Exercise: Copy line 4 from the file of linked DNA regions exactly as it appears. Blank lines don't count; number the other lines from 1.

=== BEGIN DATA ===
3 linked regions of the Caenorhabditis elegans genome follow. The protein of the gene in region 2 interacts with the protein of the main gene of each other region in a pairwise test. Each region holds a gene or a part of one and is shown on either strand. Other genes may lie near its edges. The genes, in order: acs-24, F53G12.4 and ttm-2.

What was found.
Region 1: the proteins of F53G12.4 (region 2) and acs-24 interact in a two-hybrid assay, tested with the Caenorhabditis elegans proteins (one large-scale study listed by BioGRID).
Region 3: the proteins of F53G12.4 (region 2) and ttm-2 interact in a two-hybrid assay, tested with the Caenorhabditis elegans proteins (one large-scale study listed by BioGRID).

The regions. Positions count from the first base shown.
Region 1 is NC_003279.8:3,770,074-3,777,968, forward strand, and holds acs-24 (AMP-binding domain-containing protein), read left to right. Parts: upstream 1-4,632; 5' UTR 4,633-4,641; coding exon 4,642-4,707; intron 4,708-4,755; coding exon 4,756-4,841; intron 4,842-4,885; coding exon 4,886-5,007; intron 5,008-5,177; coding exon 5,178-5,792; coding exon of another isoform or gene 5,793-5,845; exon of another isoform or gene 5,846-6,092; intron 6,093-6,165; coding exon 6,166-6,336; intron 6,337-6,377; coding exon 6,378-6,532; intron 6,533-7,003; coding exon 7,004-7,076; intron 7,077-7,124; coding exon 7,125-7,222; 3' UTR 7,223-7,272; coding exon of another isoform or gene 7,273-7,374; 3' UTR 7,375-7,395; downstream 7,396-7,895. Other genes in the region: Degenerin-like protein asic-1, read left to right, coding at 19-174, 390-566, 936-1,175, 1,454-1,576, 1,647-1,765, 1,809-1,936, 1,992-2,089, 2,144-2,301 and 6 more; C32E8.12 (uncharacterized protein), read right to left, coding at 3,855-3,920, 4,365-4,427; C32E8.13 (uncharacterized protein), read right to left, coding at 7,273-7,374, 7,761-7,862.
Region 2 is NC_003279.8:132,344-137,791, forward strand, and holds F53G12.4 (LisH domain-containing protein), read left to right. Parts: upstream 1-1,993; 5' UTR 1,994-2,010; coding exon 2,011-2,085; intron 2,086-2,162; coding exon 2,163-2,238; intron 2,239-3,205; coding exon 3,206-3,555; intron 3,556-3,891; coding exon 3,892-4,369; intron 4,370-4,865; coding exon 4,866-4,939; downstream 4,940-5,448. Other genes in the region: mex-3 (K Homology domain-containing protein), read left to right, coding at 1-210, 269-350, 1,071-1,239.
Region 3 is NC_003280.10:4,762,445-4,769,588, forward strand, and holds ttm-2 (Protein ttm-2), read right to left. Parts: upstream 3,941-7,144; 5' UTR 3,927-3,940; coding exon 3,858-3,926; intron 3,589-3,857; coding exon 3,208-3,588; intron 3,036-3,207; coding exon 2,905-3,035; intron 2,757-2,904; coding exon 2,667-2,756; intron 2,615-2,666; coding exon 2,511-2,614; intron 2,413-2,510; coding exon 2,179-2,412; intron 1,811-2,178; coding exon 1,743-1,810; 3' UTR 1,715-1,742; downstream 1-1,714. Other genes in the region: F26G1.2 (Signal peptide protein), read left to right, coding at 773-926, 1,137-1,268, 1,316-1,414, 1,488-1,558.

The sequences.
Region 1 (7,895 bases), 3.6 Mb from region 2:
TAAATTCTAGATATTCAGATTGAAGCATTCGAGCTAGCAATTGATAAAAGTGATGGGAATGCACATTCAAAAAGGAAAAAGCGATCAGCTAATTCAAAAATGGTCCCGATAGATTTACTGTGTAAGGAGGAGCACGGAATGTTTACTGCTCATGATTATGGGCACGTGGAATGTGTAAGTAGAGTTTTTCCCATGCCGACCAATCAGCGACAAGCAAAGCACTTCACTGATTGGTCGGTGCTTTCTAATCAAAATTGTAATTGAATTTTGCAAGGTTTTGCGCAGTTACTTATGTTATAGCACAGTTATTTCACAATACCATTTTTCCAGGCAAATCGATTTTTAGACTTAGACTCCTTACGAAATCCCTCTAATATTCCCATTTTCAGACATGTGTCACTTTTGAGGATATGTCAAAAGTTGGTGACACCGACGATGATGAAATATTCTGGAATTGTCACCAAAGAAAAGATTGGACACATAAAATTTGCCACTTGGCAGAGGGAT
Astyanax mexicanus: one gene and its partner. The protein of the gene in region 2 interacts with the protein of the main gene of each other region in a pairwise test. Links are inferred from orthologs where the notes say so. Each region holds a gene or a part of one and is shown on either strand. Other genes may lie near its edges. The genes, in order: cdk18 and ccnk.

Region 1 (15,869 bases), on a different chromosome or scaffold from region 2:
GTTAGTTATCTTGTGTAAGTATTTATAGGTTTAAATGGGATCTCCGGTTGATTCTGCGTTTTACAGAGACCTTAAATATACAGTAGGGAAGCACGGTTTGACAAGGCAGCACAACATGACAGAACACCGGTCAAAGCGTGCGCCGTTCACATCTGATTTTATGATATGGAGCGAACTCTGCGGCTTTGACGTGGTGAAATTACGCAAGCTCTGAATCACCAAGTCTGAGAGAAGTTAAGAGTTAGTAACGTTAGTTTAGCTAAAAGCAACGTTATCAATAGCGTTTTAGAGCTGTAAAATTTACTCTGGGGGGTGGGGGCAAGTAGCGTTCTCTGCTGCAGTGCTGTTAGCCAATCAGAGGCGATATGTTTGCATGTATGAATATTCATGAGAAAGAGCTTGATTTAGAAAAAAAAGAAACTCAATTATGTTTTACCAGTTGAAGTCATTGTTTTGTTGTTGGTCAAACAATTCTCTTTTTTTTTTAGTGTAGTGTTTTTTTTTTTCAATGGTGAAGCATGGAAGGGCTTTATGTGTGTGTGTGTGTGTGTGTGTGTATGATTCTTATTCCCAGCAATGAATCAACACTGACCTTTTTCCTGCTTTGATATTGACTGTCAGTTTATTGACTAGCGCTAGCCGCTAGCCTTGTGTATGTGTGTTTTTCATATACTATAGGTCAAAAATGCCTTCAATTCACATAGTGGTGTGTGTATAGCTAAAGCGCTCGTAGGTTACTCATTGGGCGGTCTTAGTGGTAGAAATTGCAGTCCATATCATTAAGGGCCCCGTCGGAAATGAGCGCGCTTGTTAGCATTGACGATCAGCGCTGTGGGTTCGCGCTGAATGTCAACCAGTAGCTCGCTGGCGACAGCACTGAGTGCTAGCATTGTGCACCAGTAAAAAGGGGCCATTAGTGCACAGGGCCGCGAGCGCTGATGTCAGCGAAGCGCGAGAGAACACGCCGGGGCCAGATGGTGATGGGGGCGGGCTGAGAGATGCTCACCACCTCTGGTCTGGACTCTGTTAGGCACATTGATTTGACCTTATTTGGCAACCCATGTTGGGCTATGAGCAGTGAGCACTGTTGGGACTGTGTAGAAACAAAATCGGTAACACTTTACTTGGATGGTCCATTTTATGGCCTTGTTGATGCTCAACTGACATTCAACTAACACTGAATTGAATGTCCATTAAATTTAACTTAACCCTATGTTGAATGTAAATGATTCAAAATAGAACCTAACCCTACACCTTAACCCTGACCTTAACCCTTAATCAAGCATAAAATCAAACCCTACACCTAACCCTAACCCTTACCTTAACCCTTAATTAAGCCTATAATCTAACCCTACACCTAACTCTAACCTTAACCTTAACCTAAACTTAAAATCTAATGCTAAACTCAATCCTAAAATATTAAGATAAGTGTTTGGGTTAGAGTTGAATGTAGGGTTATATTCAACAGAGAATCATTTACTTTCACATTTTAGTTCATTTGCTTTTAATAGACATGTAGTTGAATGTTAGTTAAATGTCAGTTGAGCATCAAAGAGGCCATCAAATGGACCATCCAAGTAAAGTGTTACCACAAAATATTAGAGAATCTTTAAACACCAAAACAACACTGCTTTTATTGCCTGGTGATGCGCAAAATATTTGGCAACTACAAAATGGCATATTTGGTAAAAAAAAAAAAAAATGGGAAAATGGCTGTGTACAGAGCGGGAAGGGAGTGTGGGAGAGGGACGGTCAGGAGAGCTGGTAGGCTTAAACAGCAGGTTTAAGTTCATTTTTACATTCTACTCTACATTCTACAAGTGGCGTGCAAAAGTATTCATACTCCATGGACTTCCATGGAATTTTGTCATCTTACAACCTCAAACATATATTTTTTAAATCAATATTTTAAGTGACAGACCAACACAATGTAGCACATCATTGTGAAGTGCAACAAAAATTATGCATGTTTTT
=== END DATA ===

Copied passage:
Region 3: the proteins of F53G12.4 (region 2) and ttm-2 interact in a two-hybrid assay, tested with the Caenorhabditis elegans proteins (one large-scale study listed by BioGRID).